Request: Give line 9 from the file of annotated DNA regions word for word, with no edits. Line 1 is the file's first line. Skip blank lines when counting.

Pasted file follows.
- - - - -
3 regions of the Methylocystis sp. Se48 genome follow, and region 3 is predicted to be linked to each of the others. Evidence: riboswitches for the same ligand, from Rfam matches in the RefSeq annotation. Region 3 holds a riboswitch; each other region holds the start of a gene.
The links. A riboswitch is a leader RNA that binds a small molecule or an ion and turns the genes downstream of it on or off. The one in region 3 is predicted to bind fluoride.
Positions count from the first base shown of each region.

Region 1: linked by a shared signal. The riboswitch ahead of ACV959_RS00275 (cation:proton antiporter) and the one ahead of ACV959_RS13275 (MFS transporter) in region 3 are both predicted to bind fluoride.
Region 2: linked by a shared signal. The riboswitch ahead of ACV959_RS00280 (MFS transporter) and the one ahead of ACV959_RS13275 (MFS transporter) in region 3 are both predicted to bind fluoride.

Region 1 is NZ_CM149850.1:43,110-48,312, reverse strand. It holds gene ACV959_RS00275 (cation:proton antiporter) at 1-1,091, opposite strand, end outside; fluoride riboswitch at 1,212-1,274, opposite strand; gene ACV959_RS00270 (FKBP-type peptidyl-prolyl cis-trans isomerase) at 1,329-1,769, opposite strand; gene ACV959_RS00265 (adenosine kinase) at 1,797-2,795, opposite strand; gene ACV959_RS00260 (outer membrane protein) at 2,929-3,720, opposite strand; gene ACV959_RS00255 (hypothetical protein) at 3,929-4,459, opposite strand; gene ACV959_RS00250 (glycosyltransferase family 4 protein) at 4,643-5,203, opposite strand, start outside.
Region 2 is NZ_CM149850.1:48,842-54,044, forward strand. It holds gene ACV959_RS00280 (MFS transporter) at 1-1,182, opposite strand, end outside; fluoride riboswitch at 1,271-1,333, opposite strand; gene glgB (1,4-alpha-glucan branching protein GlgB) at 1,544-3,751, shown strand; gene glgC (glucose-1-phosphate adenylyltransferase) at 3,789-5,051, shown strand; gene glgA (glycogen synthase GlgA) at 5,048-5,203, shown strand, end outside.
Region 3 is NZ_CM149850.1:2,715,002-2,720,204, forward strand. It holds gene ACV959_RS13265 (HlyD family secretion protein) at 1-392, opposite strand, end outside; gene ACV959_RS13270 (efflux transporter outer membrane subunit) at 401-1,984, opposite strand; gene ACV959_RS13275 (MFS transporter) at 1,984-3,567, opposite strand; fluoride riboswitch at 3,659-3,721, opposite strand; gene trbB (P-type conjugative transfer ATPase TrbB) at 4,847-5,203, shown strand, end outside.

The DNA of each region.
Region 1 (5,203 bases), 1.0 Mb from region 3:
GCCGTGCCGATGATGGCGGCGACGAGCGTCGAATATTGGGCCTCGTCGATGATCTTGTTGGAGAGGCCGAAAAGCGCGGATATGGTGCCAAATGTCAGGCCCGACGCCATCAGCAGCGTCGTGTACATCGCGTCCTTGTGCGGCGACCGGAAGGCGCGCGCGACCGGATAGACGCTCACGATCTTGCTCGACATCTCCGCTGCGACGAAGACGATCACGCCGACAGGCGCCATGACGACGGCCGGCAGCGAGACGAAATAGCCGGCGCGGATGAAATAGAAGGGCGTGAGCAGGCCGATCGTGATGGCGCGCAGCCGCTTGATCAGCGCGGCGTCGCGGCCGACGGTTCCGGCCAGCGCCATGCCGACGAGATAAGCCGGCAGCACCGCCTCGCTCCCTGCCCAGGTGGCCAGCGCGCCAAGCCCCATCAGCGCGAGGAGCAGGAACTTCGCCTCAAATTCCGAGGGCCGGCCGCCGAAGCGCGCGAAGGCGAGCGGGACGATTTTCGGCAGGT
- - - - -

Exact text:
The DNA of each region.